It also helps people get more serious with the information you give them when they have some skin in the game. It is one thing to have a really good conversation, and then it’s just really kind of discouraging when people don’t do anything with the information that you’ve given them. But when they have some investments in the conversation, they are likely to do something with the information you provide them.
My wife knew years before I knew it. She already saw me being an entrepreneur. So that’s kind of our story together that she always knows things years before I figure them out. Eventually, I figure it out, and then we move forward together. So, in 2018, I just decided to go for it.
I see that you have the pronouns He/Him/ His, and based on our conversation before the interview, you are a straight cisgender and heterosexual married man with kids. Is that your way of being inclusive or being an ally to the LGBTQ+ community?
Tony Nabors: I’m happy to share about it. Just as I’ve learned, this is something that has just been a gift of my life experience. I had a season, maybe five or six or seven years ago or something like that, where we were just kind of all in the same window.
Several of my closest friends came out to me, and I just learned this is part of a journey. You know, queer and a lot of different ways play out for many people, so it helped me just sort of to say: “oh, my goodness, I want to learn more about your story. I want to learn more about your journey.”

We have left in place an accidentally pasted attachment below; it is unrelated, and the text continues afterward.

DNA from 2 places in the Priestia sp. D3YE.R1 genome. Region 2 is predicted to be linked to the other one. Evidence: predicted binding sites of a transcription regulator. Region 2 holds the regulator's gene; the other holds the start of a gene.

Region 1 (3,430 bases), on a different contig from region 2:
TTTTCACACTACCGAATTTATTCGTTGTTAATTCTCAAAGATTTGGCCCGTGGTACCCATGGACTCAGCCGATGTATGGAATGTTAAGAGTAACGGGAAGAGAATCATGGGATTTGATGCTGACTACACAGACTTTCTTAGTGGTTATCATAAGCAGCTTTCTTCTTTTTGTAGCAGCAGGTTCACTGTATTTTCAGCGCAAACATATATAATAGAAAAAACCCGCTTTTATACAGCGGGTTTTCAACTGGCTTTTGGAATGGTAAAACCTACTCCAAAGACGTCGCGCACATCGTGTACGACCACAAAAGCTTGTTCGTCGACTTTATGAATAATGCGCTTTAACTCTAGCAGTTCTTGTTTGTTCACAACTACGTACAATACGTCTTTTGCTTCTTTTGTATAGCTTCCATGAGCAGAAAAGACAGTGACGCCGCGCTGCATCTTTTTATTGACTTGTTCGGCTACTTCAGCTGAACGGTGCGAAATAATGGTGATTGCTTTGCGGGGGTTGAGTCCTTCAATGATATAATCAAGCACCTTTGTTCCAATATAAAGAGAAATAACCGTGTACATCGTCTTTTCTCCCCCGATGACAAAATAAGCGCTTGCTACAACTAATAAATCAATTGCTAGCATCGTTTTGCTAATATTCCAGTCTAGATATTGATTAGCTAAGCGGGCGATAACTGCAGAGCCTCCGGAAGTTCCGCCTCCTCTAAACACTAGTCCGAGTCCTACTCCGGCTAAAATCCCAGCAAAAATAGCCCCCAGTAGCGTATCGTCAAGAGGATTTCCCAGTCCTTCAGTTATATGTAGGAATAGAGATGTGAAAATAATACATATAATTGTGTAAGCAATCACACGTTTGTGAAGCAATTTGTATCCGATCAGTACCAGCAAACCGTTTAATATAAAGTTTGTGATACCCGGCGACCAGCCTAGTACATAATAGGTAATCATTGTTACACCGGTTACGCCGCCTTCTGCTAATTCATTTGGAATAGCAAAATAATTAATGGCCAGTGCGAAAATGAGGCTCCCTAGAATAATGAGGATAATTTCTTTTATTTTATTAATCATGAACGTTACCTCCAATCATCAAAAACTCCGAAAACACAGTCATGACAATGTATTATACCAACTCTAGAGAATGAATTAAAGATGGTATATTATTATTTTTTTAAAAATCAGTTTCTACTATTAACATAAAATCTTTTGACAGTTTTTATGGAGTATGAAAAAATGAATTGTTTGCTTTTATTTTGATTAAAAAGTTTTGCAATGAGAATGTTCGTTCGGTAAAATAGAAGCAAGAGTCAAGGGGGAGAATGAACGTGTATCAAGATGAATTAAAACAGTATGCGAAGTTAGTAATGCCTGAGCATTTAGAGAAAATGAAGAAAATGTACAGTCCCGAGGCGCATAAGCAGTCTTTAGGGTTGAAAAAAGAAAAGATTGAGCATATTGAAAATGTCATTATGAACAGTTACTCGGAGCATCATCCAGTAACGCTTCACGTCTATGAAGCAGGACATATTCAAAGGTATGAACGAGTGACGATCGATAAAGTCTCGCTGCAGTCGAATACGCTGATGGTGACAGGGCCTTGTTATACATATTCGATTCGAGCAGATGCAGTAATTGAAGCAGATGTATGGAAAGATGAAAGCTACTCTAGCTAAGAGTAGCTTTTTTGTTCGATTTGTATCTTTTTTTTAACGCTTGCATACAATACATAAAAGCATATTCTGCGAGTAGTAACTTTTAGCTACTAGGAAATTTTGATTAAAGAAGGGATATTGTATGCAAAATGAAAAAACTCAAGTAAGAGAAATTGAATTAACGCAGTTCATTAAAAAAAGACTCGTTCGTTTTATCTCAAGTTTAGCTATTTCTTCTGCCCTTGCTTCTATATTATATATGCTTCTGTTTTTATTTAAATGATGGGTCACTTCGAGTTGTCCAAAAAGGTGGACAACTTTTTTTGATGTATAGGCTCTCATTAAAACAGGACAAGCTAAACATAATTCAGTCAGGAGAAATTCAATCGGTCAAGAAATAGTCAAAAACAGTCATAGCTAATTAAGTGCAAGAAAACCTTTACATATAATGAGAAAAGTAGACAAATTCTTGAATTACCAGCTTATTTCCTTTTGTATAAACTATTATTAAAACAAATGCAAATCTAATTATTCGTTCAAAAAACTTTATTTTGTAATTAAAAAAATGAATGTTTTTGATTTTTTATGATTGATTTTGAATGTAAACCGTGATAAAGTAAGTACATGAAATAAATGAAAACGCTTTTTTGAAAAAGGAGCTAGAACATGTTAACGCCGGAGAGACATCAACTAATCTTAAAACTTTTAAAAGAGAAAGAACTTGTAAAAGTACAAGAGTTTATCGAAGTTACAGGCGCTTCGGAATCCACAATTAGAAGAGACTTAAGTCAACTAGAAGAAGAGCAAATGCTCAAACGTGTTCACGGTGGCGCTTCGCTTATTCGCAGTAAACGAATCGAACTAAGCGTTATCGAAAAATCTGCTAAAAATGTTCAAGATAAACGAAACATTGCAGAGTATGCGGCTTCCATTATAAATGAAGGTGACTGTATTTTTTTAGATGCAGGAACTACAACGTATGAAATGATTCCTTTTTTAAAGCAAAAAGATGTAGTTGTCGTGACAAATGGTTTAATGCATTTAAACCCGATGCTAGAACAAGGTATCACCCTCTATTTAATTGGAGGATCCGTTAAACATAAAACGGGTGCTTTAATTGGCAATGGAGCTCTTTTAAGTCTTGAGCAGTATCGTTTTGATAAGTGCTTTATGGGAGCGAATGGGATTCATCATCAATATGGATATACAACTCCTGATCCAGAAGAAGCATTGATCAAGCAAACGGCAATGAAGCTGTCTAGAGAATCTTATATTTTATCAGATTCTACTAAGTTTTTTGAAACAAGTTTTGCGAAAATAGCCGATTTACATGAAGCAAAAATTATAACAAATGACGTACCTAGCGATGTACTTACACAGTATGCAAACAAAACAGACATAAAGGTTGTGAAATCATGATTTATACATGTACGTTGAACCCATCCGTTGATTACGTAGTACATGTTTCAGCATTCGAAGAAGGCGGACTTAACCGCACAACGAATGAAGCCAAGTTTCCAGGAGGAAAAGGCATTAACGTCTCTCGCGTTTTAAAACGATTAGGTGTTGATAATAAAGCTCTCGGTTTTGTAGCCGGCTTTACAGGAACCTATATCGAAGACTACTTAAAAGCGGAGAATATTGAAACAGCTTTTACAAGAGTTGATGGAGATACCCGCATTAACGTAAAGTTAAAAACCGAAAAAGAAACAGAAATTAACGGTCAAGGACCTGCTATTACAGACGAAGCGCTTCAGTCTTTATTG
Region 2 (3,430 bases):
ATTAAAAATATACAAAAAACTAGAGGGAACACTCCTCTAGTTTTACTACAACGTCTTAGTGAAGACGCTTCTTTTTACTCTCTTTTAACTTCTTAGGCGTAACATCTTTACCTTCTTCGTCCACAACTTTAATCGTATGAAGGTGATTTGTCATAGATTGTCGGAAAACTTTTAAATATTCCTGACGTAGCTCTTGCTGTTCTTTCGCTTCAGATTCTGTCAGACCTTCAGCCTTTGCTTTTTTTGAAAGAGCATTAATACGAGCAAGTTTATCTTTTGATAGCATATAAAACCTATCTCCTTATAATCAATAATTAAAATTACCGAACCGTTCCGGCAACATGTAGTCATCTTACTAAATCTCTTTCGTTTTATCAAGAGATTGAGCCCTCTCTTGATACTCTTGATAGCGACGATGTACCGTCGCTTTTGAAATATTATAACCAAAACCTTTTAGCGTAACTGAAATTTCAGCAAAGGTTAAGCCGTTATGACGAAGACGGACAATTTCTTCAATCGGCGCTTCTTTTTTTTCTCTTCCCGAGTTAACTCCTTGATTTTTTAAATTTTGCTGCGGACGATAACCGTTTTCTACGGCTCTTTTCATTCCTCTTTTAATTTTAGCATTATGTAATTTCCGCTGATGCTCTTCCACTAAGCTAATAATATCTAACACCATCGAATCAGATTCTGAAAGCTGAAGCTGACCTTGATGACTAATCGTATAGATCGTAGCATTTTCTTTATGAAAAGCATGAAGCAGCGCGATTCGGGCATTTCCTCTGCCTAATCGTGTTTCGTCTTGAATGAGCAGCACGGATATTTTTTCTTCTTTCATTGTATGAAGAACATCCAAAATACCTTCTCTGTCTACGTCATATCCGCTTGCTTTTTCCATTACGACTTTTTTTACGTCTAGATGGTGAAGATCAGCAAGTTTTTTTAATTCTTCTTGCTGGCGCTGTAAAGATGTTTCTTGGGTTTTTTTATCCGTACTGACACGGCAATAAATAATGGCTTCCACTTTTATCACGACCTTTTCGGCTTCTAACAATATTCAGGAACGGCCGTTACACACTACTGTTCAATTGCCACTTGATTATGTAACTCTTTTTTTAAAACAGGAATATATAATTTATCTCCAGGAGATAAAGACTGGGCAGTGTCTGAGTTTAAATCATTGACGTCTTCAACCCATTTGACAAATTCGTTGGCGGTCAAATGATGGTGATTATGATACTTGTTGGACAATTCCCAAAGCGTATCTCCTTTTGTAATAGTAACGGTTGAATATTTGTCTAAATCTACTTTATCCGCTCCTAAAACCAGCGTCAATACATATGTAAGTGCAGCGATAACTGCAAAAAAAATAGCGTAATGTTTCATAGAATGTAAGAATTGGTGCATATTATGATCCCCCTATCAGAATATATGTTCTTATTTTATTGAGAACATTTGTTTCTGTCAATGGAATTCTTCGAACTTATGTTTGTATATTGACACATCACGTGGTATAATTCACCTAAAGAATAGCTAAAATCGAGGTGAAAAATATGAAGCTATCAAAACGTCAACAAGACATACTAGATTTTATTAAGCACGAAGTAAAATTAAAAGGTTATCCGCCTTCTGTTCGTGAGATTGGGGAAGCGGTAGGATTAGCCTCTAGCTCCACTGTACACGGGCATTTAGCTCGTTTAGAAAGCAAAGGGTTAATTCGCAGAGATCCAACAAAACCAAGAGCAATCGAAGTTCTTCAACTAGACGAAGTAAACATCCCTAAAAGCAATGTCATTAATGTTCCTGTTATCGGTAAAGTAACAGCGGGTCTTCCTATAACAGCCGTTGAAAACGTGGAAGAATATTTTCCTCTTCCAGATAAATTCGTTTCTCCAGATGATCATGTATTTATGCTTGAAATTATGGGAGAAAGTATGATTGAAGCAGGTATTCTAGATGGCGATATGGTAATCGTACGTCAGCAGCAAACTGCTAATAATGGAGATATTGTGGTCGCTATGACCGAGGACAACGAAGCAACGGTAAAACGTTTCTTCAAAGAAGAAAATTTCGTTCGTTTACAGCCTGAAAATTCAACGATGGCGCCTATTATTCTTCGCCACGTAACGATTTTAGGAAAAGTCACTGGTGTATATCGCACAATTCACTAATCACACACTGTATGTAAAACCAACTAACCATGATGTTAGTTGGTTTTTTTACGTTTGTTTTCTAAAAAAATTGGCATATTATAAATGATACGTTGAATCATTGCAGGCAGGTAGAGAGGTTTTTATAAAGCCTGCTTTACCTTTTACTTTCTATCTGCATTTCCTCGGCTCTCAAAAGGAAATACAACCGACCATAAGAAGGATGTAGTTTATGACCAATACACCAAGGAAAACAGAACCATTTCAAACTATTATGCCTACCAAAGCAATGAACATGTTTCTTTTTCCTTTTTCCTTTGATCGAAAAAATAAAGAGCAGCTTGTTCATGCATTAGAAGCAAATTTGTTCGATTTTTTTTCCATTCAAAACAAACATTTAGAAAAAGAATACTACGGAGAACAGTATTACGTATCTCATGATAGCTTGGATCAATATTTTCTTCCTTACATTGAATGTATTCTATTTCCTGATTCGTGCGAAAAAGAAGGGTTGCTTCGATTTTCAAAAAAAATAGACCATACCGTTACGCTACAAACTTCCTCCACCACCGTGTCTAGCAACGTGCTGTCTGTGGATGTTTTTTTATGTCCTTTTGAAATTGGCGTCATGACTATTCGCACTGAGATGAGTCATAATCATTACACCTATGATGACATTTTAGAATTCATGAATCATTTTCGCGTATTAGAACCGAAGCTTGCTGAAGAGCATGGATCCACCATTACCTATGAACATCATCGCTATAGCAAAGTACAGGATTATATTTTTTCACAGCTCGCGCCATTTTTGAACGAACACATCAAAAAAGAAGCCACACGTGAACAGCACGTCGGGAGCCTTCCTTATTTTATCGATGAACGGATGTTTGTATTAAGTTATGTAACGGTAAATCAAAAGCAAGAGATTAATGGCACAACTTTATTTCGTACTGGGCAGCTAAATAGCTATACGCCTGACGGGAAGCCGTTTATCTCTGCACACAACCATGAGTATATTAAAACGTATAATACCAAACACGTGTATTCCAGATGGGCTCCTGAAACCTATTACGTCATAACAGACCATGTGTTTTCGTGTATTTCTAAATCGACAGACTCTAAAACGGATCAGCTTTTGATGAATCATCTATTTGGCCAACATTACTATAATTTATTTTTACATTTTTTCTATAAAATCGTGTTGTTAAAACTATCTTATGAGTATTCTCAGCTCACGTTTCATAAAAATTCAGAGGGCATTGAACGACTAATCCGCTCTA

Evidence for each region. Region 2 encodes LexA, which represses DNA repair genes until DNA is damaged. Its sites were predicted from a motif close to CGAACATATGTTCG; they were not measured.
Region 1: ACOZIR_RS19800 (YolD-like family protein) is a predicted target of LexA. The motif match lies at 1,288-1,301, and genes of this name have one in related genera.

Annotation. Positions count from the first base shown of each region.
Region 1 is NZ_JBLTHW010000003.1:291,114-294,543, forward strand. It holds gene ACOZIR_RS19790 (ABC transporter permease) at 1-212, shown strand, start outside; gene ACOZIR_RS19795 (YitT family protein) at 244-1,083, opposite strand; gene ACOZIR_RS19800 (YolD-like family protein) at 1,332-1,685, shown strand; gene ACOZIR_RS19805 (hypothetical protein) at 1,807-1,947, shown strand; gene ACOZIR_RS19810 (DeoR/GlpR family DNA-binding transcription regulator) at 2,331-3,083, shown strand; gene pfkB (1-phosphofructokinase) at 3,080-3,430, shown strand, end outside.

We already have relationships and trust together. I appreciate you sharing these things with me, and I would love to learn more about your journey so that I can continue to grow. And something that I’ve learned is that it takes so little effort for me to say: hey, my pronouns are he, him, his, and I hope that as someone who is cisgender and heterosexual, when we normalize using pronouns, then it doesn’t make it a big deal for somebody who might have pronouns that you don’t expect but to make it normal not to assume people’s gender and just right out of the gate.
My name is Tony. My pronouns are he, him, his, and then go on with whatever the conversation. This is because if there’s someone where maybe people might assume their gender-based off on their visual appearance, it kind of lowers the pressure of self-identification and then hopefully makes the space safer for people. This is something that, again, I’m deeply passionate about.
I want people to thrive and be their full selves. There are spaces where I can take my lived experience as a heterosexual Black man in ways where I know that I’ve had to struggle and fight just to feel like I can be my full self in all these different experiences of the world. I can use my experience as a jump-off point for empathy.